EuroPneumo Special Issue / pneumonia 2015 Oct 21;7:I–72


Utility of a reverse-hybridisation strip assay for Streptococcus

pneumoniae serotyping

María Ercibengoa 2, 3 , Susana Gamen 4 , Ana Manrique 4 , Jose María Marimón 1, 2 , Emilio Pérez-

Trallero 1, 3


Donostia University Hospital, Donostia, Gipuzkoa, Spain; 2 CIBERES, Donostia, Gipuzkoa, Spain; 3 EHU-UPV, Donostia, Gipuzkoa, Spain; 4 OPERON,

Zaragoza, Aragón, Spain

Surveillance of pneumococcal serotypes causing disease is essential to evaluate pneumococcal vaccination programs.

The Microbiology Department of Donostia University Hospital (San Sebastián, Spain) and the biotechnology company

Operon (Zaragoza, Spain) are developing a reverse-hybridisation strip assay to easily determine pneumococcal serotypes.

The first prototype developed includes the 13 serotypes of the PCV13 and another 4 related serotypes (6C, 6D and 18A,

18F). This first prototype was initially validated against reference isolates of the 94 pneumococcal serotypes described

up to date showing 100% specificity. Besides, it was tested with 66 clinical isolates from the Microbiology Department

collection previously serotyped with the Quellung reaction: 59 strains belonging to the 17 serotypes included in the

strip and another 7 strains of serotypes not included. All the 66 strains were correctly characterised with the reversehybridisation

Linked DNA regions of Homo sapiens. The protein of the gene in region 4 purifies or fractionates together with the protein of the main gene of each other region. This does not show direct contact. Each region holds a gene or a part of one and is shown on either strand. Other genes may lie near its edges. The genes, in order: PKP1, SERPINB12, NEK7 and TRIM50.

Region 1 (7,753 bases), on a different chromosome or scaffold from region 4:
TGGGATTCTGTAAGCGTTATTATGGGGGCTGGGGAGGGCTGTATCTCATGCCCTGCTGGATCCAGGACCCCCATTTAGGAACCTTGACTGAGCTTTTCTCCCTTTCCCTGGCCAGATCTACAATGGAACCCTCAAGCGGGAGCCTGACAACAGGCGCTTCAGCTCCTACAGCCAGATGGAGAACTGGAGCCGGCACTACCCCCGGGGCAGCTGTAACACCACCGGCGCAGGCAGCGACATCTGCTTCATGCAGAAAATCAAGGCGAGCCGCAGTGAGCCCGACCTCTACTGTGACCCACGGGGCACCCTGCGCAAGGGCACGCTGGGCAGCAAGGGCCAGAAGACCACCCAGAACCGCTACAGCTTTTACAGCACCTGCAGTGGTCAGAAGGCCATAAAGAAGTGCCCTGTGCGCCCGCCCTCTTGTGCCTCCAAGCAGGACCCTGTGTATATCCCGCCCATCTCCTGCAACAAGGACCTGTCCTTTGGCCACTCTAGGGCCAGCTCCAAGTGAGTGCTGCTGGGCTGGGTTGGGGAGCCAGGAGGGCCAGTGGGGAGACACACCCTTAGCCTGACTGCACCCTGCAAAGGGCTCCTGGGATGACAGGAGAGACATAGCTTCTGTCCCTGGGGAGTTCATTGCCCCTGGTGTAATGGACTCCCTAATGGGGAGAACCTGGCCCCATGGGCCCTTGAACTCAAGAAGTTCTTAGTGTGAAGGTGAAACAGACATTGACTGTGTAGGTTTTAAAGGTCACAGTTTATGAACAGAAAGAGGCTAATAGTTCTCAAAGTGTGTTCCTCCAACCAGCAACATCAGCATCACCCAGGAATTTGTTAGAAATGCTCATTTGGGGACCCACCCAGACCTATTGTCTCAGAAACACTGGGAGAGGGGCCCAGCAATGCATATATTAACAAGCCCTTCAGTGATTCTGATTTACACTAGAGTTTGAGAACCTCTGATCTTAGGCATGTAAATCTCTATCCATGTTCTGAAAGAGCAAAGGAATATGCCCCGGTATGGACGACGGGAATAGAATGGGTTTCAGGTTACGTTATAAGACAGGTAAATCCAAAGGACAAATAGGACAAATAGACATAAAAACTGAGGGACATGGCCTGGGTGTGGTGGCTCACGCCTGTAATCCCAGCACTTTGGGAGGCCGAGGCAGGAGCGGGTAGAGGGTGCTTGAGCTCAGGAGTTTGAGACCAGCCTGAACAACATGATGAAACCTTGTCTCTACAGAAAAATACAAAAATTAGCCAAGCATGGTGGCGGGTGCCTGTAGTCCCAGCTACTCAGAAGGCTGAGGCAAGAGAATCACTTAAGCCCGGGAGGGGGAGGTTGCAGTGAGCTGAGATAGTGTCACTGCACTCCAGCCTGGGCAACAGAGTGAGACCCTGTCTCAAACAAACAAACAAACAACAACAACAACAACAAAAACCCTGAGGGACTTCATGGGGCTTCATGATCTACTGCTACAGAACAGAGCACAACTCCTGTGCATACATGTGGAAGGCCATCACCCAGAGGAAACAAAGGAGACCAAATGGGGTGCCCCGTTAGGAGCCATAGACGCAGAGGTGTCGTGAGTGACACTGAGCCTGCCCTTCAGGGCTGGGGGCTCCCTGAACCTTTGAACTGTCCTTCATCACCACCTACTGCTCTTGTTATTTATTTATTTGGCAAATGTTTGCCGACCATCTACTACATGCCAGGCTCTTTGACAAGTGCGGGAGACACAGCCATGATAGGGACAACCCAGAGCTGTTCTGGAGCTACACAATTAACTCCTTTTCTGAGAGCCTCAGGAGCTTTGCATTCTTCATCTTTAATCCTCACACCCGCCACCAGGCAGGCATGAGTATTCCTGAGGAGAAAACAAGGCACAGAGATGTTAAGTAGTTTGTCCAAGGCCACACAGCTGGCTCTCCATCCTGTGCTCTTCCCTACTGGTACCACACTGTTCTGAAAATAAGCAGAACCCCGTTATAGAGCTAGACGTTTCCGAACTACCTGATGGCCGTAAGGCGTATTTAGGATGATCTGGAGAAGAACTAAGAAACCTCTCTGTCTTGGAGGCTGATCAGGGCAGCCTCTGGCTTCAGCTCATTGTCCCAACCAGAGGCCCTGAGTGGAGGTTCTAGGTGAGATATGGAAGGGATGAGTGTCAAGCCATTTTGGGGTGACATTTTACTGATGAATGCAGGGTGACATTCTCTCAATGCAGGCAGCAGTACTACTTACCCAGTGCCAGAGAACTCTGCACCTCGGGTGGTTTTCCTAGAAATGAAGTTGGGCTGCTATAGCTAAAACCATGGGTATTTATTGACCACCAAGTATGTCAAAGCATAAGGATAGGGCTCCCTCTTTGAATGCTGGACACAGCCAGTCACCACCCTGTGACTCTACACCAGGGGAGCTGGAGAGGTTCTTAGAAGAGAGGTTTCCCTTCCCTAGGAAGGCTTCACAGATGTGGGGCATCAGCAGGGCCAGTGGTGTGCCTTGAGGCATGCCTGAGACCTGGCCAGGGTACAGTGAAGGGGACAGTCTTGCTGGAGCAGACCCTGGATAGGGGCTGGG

strip assay. However, because of similarity of capsular sequences, serotypes 7A/7F, 9A/9V and 18B/18C

could not be differentiated. The reverse-hybridisation strip assay proved to be a good tool for pneumococcal serotyping.

An advantage of this technique as compared with the Quellung is the possibility of working in batches of samples. Other

advantages are that no experienced staff is required to obtain and interpret results, and that records of the results

(hybridised strips) can be stored. With this technique, some related serotypes could not be discriminated because of

sequences similarity.


Nasopharyngeal colonisation of Streptococcus pneumoniae in

Colombian children under five years of age, Medellin 2014

Jessica Morales 1, 3 , Carlos Eugenio Delgado 1, 3 , Beatriz Salazar 2, 4 , Leidy Acevedo 1, 2 , Johan

Bolivar 1, 2 , Sara Saldarriaga 1, 2 , Milena Cardona 1, 2 , Diego Florez 1, 2 , Steven Rivera 1, 2 , Alejandro

Gomez 1, 6 , Lorena Molina 5 , Juan David Rodriguez 5 , Laura Sanchez 5 , Ana Cecilia Diez 5 , Sandra

Castro 5 , Sven Hammerschmidt 6 , Doracelly Hincapie 3 , Gustavo Gamez 1, 2


Basic and Applied Microbiology (MICROBA) Research Group, School of Microbiology, Universidad de Antioquia, Medellín, Colombia; 2 Genetics,

Regeneration and Cancer (GRC) Research Group, University Research Center (SIU), Universidad de Antioquia, UdeA, Medellín, Colombia;


Epidemiology Research Group, National Faculty of Public Health, Universidad de Antioquia, Medellín, Colombia; 4 Bacteria and Cancer Research

Group, School of Medicine, Universidad de Antioquia, Medellín, Colombia; 5 Programa Buen Comienzo, Secretaría de Educación de Medellín,

Medellín, Colombia; 6 Department Genetics of Microorganisms, Interfaculty Institute for Genetics and Functional Genomics, University of Greifswald,

Greifswald, Germany

Human colonisation by Streptococcus pneumoniae is the main requirement for pneumococcal diseases. In Medellín,

Colombia, no studies have documented the behaviour of the pneumococcus and the public health problems it can cause

in childhood. Here, the prevalence of nasopharyngeal colonisation by S. pneumoniae and its associated factors in children

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